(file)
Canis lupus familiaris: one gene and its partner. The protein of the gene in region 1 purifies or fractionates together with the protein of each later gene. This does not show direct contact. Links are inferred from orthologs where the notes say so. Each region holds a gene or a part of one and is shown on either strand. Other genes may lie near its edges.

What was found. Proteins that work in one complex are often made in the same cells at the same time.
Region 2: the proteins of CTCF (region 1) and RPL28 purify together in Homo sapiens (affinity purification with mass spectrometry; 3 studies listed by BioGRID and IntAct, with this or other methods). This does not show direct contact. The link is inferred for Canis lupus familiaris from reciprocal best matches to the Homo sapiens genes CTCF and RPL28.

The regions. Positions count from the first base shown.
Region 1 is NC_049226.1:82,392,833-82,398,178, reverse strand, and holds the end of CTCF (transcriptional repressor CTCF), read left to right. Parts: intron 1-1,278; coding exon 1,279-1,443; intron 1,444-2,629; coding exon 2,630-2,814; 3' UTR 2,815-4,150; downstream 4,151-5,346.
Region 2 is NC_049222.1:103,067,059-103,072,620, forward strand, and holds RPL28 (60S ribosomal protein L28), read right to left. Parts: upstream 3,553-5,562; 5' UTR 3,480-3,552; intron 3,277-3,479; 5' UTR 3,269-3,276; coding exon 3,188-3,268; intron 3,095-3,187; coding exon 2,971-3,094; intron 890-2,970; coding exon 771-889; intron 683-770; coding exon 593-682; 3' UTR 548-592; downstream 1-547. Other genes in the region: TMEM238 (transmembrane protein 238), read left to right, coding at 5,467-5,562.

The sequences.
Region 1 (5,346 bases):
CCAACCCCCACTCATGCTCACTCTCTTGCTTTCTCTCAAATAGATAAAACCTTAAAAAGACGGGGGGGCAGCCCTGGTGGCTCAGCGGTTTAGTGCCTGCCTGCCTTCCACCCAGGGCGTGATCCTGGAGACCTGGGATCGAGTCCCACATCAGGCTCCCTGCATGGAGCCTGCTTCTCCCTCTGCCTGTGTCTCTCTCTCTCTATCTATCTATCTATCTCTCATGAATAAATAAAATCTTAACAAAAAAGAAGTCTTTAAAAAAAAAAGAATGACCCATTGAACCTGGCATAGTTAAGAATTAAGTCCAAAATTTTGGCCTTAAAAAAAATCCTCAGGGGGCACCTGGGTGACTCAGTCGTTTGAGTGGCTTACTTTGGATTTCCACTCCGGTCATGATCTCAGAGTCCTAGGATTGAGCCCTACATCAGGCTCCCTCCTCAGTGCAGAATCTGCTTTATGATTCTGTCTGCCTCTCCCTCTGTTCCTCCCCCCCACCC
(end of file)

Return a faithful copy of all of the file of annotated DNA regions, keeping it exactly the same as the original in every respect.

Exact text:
Canis lupus familiaris: one gene and its partner. The protein of the gene in region 1 purifies or fractionates together with the protein of each later gene. This does not show direct contact. Links are inferred from orthologs where the notes say so. Each region holds a gene or a part of one and is shown on either strand. Other genes may lie near its edges.

What was found. Proteins that work in one complex are often made in the same cells at the same time.
Region 2: the proteins of CTCF (region 1) and RPL28 purify together in Homo sapiens (affinity purification with mass spectrometry; 3 studies listed by BioGRID and IntAct, with this or other methods). This does not show direct contact. The link is inferred for Canis lupus familiaris from reciprocal best matches to the Homo sapiens genes CTCF and RPL28.

The regions. Positions count from the first base shown.
Region 1 is NC_049226.1:82,392,833-82,398,178, reverse strand, and holds the end of CTCF (transcriptional repressor CTCF), read left to right. Parts: intron 1-1,278; coding exon 1,279-1,443; intron 1,444-2,629; coding exon 2,630-2,814; 3' UTR 2,815-4,150; downstream 4,151-5,346.
Region 2 is NC_049222.1:103,067,059-103,072,620, forward strand, and holds RPL28 (60S ribosomal protein L28), read right to left. Parts: upstream 3,553-5,562; 5' UTR 3,480-3,552; intron 3,277-3,479; 5' UTR 3,269-3,276; coding exon 3,188-3,268; intron 3,095-3,187; coding exon 2,971-3,094; intron 890-2,970; coding exon 771-889; intron 683-770; coding exon 593-682; 3' UTR 548-592; downstream 1-547. Other genes in the region: TMEM238 (transmembrane protein 238), read left to right, coding at 5,467-5,562.

The sequences.
Region 1 (5,346 bases):
CCAACCCCCACTCATGCTCACTCTCTTGCTTTCTCTCAAATAGATAAAACCTTAAAAAGACGGGGGGGCAGCCCTGGTGGCTCAGCGGTTTAGTGCCTGCCTGCCTTCCACCCAGGGCGTGATCCTGGAGACCTGGGATCGAGTCCCACATCAGGCTCCCTGCATGGAGCCTGCTTCTCCCTCTGCCTGTGTCTCTCTCTCTCTATCTATCTATCTATCTCTCATGAATAAATAAAATCTTAACAAAAAAGAAGTCTTTAAAAAAAAAAGAATGACCCATTGAACCTGGCATAGTTAAGAATTAAGTCCAAAATTTTGGCCTTAAAAAAAATCCTCAGGGGGCACCTGGGTGACTCAGTCGTTTGAGTGGCTTACTTTGGATTTCCACTCCGGTCATGATCTCAGAGTCCTAGGATTGAGCCCTACATCAGGCTCCCTCCTCAGTGCAGAATCTGCTTTATGATTCTGTCTGCCTCTCCCTCTGTTCCTCCCCCCCACCC